Meet the Lab School's Director Since 1983

History of the Lab School

As my 29th year with the Lab School begins, I pause to reflect on the school's history. In 1983, after completing my master's degree and my internship in the Lab School, I was given a position on faculty at the University of Houston Clear Lake with my primary responsibility being to serve as a teacher in the Lab School. The Juanita Bridges Pre-Primary Laboratory School was an integral part of the school of education at UHCL for almost twenty years.


The Lab School served as a teacher-training lab and a model preschool for children in the Clear Lake area and surrounding communities. The university faculty conducted research in the Lab School and thousands of university students, junior college and high school students as well as teachers, directors,

principals and administrators from other schools came to visit the school. The school had an excellent reputation for its state of the art classroom, playground, and curriculum. The Lab School was one of the first schools in Texas to be accredited by the National Association for the Education of Young Children.


In 1994, UHCL, because of limited space for university-classes, decided to close the school on campus. The community came out in large numbers to support the Lab School and its reputation as a high quality learning environment for children. Largely because of community support, UHCL's administrators graciously decided to donate all of the classroom supplies, materials and equipment inside and outside of the school so that it could continue as a model private non-profit school for children.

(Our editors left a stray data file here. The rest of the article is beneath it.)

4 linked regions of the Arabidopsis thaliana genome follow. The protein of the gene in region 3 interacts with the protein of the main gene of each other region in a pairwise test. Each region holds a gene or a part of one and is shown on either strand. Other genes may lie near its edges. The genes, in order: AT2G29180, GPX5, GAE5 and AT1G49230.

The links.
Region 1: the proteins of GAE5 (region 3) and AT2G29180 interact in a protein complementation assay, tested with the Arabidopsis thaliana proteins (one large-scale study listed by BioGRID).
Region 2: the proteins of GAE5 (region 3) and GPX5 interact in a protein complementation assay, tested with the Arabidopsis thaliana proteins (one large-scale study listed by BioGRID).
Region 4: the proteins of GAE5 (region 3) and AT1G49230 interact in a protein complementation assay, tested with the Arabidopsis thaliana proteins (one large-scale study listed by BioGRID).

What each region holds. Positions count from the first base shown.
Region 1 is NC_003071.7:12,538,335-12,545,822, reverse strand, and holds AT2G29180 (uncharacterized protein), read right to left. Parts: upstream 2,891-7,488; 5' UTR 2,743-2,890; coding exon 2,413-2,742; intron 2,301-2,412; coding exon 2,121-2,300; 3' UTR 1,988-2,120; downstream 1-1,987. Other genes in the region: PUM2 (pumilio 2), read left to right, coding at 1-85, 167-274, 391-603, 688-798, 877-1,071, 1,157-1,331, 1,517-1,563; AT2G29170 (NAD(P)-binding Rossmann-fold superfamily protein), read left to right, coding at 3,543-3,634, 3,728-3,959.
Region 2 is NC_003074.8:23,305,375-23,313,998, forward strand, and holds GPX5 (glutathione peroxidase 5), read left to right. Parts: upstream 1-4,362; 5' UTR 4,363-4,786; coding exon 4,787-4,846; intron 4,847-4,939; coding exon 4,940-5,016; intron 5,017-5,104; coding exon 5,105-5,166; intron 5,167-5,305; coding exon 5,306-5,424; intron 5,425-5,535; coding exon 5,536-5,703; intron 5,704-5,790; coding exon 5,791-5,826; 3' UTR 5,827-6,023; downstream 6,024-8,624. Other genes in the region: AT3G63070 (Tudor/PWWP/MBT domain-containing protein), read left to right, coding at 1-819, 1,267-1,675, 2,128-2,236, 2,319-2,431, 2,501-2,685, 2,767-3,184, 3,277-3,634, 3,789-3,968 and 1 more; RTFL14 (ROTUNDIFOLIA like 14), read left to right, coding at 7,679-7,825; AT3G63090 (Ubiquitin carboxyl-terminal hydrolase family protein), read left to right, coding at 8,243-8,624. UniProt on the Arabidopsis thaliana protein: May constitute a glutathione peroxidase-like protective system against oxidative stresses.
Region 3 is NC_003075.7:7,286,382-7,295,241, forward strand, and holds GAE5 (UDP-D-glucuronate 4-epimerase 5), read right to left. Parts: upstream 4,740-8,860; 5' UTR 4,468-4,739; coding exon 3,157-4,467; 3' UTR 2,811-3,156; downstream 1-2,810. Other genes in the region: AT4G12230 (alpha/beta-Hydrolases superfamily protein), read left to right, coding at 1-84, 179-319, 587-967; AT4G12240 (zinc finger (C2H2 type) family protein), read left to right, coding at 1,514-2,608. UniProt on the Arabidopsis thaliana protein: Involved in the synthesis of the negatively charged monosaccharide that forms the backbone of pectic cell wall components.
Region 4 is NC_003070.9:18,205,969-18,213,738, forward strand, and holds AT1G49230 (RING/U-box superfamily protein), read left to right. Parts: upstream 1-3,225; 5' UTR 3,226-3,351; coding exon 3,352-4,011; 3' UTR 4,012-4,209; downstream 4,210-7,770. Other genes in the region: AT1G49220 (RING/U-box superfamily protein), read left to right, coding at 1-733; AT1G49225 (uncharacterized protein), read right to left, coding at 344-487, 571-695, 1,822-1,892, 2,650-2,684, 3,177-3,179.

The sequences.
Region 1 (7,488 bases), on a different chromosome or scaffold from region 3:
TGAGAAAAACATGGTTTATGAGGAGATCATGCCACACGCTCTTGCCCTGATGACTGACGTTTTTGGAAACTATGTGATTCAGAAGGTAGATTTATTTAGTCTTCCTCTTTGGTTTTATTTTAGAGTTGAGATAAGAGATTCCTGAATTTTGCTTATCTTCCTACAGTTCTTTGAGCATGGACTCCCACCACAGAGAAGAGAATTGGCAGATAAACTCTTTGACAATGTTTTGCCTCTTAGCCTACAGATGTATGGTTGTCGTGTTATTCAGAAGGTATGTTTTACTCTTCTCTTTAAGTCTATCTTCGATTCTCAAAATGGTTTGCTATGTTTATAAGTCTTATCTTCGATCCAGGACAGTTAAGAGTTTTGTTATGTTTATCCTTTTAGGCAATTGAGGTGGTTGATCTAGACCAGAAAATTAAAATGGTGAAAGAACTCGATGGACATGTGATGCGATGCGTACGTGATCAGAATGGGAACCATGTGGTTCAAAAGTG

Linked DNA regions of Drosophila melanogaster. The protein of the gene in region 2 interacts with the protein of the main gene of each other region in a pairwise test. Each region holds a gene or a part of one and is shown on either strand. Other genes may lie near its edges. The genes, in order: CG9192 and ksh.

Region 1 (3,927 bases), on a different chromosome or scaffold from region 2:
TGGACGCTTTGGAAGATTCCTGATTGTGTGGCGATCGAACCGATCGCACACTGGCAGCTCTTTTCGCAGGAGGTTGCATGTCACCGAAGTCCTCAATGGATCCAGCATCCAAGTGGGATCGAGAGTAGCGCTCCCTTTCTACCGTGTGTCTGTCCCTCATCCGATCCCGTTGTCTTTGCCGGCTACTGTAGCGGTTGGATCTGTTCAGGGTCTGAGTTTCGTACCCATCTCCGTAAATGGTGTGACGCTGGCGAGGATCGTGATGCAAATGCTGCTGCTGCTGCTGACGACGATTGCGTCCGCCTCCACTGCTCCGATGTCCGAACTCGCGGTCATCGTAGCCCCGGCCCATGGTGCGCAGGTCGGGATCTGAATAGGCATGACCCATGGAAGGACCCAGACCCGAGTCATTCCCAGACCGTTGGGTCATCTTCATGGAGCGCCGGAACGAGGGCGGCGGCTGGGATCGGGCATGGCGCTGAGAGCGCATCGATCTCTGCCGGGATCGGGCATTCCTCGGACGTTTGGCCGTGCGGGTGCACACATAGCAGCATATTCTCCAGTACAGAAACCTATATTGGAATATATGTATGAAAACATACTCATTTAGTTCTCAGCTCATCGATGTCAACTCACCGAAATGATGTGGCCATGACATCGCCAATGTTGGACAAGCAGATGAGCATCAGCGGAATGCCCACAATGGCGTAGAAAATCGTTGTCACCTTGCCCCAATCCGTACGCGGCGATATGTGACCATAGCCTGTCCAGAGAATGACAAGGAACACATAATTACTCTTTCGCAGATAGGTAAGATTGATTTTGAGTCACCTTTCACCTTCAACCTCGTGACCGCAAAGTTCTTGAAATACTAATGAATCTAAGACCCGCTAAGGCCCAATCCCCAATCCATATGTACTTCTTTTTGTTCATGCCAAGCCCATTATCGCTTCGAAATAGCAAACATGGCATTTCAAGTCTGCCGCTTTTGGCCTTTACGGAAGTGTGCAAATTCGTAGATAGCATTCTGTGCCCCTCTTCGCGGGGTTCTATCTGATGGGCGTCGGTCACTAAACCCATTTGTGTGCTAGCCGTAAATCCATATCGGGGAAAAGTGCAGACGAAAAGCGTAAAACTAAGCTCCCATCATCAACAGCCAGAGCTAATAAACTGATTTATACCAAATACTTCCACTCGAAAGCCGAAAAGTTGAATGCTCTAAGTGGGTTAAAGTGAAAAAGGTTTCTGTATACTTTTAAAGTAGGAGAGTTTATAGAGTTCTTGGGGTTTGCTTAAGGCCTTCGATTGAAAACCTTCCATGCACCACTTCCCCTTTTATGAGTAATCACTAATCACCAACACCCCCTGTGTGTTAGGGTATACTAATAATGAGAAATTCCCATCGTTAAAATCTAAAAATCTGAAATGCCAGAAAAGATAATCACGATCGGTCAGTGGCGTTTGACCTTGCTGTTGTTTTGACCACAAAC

As we began to look for a new location for the school, Faith Covenant Church lovingly reached out their hand in the school's time of need and opened the doors to their facility so that the school could continue to have classes without interruption.

And, in 2002, the Lab School purchased the building and land that the school now sits on from the church.  The staff was able to redecorate the inside of the school and make some changes to classrooms in order to enhance their educational use and aesthetic appeal..

The Lab School program continues to grow and thrive because of the wonderful parents, children, teachers and community support that have always been an integral part of our history. The unique element of the Lab School environment is that it functions like a family. Families care about one another and support each other in the guiding and raising of their children.

 Each week I read in the Clear Lake paper of accomplishments and achievements of former Lab School students and I, like their parents, are so proud of the young adults that they have become. There is no greater joy than being a parent.  And, teachers have the unique privilege and joy to participate in the educational growth and development of young children.

Many of my "former preschool students" are now attending college, getting married and establishing careers and families of their own. I often see them in the community and I love to reminisce by looking at old Lab School photo albums and slides. There were the funny children, the serious ones, the reflective ones and the very creative ones. How special each and every one of them were in their own way. And, what a contribution they made to my life and to the lives of their classmates.

Each year, a new group of precious, curious, bright-eyed children enter through our doors and we have the unique and exciting privilege to open their eyes and their minds to all of the possibilities and opportunities that await them. It truly is our desire to light a fire within them that will burn brightly for years to come as they explore, ask, seek and find information for themselves.

What a wonderful career- to be a teacher. What an awesome responsibility to be a guide, a mentor, a helper and a friend as children travel down the life-long road called "school".